The Art of Creating Religion. Part I

I am willing to entertain the nondisprovable hypothesis that our religions are inspired by the Gods, but if so, the Gods always employ one or more of us to do the actual writing for them—and we are fallible. If they do send us messages, we rarely understand all of the message or manage to not [Read More…]

So Am I Jewish?

In early December Melinda was on, trying to track down her Cherokee ancestors, the Shellnuts. Her mother was born Lois Anne James (yep, related to Jesse). Looking at Lois’s maternal grandmother, she found that Alfred Shellnut had married a Rosa Salmat. Looking up that name, she suddenly yelled, “Oh, my God, I’m Jewish!” Yes, [Read More…]

Can I Teach Again? Would Anyone Listen?

Recently a brilliant woman doctoral student picked me, apparently by intuition, out of the hundreds of editors available online, to edit her research proposal. Having hired me, she then googled me, learned much more, and sent me a long enthusiastic email about her psychic talents and experiences. She is immensely well informed and is what [Read More…]

Deducing the Nature of the Gods, Part II

Interestingly, the problem of good and evil exhibits the same structure as the problem of understanding the infinite. Augustine’s conversion from Manichaeism to orthodox Christianity was inspired, in part, by his realization that the Manichaean concept of deities that were absolute logical opposites was logically untenable. Logical opposites must be opposite in every detail. However, [Read More…]

Deducing the Nature of the Gods, Part I

A dialog about whether the Gods are infinite or not sometimes begins with “Gerald Gardner wrote that the Gods of the Wica are ‘little gods.’” Yes, he did, but he was not very interested in abstract theology. I don’t think he was asserting that, if the Abrahamic God is infinite, then our Pagan Gods must [Read More…]

On the Primacy of Nondisprovable Hypotheses, Part IV

Returning to the issue of partitioning DHs from NDHs. A concept similar to Gurdjieff’s Partition was proposed by Karl Popper. I have not tried to find out whether Popper knew about Gurdjieff. Perhaps their proposals were simultaneous invention, as studied by Kroeber. In any case, the two men had entirely different agendas for why they [Read More…]

If Bernie is not nominated, we must vote for Hillary; we must stop Trump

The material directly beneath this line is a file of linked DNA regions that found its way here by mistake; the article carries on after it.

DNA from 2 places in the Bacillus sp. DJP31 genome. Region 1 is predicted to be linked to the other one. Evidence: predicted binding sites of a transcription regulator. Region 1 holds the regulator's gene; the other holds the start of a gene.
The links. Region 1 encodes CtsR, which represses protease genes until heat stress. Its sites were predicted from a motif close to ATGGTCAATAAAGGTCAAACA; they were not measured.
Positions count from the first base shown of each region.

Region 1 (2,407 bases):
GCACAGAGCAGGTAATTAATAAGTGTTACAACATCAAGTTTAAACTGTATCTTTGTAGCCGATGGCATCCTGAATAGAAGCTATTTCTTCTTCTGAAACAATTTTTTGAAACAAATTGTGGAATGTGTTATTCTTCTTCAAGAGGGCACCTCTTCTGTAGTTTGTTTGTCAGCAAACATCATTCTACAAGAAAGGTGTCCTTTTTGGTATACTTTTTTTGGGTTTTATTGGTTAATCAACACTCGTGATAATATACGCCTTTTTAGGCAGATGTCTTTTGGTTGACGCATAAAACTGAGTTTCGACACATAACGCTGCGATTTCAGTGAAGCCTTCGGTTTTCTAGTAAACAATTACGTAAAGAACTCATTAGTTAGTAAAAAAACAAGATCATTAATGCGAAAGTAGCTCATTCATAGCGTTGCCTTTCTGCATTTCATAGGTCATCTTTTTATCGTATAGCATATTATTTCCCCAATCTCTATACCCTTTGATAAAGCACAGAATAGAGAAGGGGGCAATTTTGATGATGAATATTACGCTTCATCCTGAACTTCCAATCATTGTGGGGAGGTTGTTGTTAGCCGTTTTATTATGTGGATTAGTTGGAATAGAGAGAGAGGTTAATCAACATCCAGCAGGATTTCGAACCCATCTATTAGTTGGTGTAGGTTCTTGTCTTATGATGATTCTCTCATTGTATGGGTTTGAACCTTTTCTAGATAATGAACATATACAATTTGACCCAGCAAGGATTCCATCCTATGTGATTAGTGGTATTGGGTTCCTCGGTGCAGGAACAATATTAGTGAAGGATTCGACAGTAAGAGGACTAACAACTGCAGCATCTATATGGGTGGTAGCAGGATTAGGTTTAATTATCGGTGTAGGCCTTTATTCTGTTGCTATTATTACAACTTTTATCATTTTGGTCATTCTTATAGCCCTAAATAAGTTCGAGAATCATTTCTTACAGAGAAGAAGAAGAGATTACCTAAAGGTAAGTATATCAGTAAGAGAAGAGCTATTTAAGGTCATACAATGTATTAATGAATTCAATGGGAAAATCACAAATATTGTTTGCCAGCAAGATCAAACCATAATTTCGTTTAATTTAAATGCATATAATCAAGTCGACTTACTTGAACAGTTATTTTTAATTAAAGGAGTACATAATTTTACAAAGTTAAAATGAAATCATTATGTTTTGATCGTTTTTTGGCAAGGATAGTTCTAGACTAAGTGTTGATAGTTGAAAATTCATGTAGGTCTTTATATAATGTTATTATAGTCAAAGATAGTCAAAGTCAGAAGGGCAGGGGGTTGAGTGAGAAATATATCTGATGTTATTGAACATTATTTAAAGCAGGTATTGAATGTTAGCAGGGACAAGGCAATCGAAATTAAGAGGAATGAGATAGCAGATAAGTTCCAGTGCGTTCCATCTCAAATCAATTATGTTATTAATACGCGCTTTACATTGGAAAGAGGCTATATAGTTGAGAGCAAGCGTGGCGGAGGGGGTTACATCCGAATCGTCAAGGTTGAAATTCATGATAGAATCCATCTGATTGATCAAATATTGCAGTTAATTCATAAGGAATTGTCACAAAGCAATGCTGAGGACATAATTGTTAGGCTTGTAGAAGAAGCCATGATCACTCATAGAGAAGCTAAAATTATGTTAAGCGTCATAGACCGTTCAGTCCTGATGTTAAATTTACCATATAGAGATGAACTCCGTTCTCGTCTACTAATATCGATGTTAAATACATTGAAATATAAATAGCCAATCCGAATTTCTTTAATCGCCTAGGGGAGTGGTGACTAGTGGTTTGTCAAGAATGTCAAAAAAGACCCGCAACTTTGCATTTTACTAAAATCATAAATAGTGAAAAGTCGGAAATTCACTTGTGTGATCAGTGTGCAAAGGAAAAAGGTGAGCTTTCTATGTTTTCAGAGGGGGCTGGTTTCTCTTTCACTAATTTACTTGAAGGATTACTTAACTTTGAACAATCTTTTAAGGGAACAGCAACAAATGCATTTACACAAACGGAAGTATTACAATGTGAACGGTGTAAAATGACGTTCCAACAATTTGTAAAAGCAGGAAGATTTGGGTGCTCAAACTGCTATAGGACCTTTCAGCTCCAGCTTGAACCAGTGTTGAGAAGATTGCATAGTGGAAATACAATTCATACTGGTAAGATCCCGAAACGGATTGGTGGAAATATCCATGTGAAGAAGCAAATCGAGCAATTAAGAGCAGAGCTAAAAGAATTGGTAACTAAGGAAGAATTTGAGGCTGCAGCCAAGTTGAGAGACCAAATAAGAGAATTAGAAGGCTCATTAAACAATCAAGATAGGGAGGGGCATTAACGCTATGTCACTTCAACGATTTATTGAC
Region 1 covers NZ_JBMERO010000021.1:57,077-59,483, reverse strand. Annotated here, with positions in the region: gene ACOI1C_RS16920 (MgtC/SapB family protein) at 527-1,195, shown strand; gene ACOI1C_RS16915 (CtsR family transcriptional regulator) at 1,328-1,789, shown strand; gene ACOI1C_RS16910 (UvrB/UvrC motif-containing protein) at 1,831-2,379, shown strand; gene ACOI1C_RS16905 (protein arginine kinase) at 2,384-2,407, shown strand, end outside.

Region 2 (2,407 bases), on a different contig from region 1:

Some “Berniecrats” are proclaiming that if Bernie does not win the nomination, they will not vote for Hillary. That attitude is contemptible. It would give the election to Trump, who is fascist. Political scientists are saying that the impoverished and marginalized are voting for Trump, just as such people voted for Hitler. The white supremacists, [Read More…]

On the Primacy of Nondisprovable Hypotheses, Part III

Returning to the question of how the Divine can protect us without damaging our free will. Suppose it is the “Finger of God” that reaches in to flip the switch, collapse the quantum equation, to end or preserve the cat’s life. Such an intervention is absolutely undetectable. We could never know whether it had happened [Read More…]

On the Primacy of Nondisprovable Hypotheses, Part II

The eccentric Russian philosopher George Gurdjieff, thinking about the contentious interface between “science” and “religion,” introduced a principle that has been called Gurdjieff’s Partition: whereas the scientific method can deal with only disprovable hypotheses (for convenience, DH), religious beliefs must instead be considered nondisprovable hypotheses (for more convenience, NDH). That is, if a statement could [Read More…]

On the Primacy of Nondisprovable Hypotheses, Part I

The subgenre of philosophy called epistemology is concerned with what we know—or think we know—and how we know it, which, of course, enlarges into the issues of the nature of consciousness, the differences and relationships between knowledge and belief, and the nature of reality—insofar as we are aware of reality, as distinct from what we [Read More…]